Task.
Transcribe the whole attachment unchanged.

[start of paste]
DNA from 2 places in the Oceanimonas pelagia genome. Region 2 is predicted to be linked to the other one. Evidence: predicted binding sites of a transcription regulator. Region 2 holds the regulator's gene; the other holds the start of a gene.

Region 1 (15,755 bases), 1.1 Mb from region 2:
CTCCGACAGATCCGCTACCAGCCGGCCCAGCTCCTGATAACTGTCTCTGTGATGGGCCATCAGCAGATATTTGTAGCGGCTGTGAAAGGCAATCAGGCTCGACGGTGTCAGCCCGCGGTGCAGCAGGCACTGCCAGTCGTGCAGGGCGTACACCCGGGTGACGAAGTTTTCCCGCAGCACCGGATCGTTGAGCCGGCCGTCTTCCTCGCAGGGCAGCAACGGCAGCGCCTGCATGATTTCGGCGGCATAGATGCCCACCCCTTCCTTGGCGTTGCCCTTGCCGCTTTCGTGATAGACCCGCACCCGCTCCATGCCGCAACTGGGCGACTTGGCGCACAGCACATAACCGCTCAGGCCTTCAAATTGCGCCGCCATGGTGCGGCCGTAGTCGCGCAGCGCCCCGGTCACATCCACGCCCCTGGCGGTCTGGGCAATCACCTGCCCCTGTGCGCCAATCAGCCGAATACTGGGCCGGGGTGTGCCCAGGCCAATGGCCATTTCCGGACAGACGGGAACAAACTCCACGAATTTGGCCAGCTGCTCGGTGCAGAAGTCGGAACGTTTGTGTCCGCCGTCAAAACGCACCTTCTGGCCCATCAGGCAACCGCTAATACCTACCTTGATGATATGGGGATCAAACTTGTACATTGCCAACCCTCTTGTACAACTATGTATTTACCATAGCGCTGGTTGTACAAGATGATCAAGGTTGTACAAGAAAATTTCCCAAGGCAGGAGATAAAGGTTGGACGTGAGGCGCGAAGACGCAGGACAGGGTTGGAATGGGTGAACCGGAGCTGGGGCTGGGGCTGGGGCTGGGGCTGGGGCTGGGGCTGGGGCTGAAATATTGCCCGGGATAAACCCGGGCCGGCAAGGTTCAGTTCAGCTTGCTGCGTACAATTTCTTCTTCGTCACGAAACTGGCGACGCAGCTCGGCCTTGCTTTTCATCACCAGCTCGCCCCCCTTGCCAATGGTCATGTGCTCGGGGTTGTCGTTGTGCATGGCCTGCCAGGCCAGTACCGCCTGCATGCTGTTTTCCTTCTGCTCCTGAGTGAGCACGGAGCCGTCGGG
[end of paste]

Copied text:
DNA from 2 places in the Oceanimonas pelagia genome. Region 2 is predicted to be linked to the other one. Evidence: predicted binding sites of a transcription regulator. Region 2 holds the regulator's gene; the other holds the start of a gene.

Region 1 (15,755 bases), 1.1 Mb from region 2:
CTCCGACAGATCCGCTACCAGCCGGCCCAGCTCCTGATAACTGTCTCTGTGATGGGCCATCAGCAGATATTTGTAGCGGCTGTGAAAGGCAATCAGGCTCGACGGTGTCAGCCCGCGGTGCAGCAGGCACTGCCAGTCGTGCAGGGCGTACACCCGGGTGACGAAGTTTTCCCGCAGCACCGGATCGTTGAGCCGGCCGTCTTCCTCGCAGGGCAGCAACGGCAGCGCCTGCATGATTTCGGCGGCATAGATGCCCACCCCTTCCTTGGCGTTGCCCTTGCCGCTTTCGTGATAGACCCGCACCCGCTCCATGCCGCAACTGGGCGACTTGGCGCACAGCACATAACCGCTCAGGCCTTCAAATTGCGCCGCCATGGTGCGGCCGTAGTCGCGCAGCGCCCCGGTCACATCCACGCCCCTGGCGGTCTGGGCAATCACCTGCCCCTGTGCGCCAATCAGCCGAATACTGGGCCGGGGTGTGCCCAGGCCAATGGCCATTTCCGGACAGACGGGAACAAACTCCACGAATTTGGCCAGCTGCTCGGTGCAGAAGTCGGAACGTTTGTGTCCGCCGTCAAAACGCACCTTCTGGCCCATCAGGCAACCGCTAATACCTACCTTGATGATATGGGGATCAAACTTGTACATTGCCAACCCTCTTGTACAACTATGTATTTACCATAGCGCTGGTTGTACAAGATGATCAAGGTTGTACAAGAAAATTTCCCAAGGCAGGAGATAAAGGTTGGACGTGAGGCGCGAAGACGCAGGACAGGGTTGGAATGGGTGAACCGGAGCTGGGGCTGGGGCTGGGGCTGGGGCTGGGGCTGGGGCTGGGGCTGAAATATTGCCCGGGATAAACCCGGGCCGGCAAGGTTCAGTTCAGCTTGCTGCGTACAATTTCTTCTTCGTCACGAAACTGGCGACGCAGCTCGGCCTTGCTTTTCATCACCAGCTCGCCCCCCTTGCCAATGGTCATGTGCTCGGGGTTGTCGTTGTGCATGGCCTGCCAGGCCAGTACCGCCTGCATGCTGTTTTCCTTCTGCTCCTGAGTGAGCACGGAGCCGTCGGG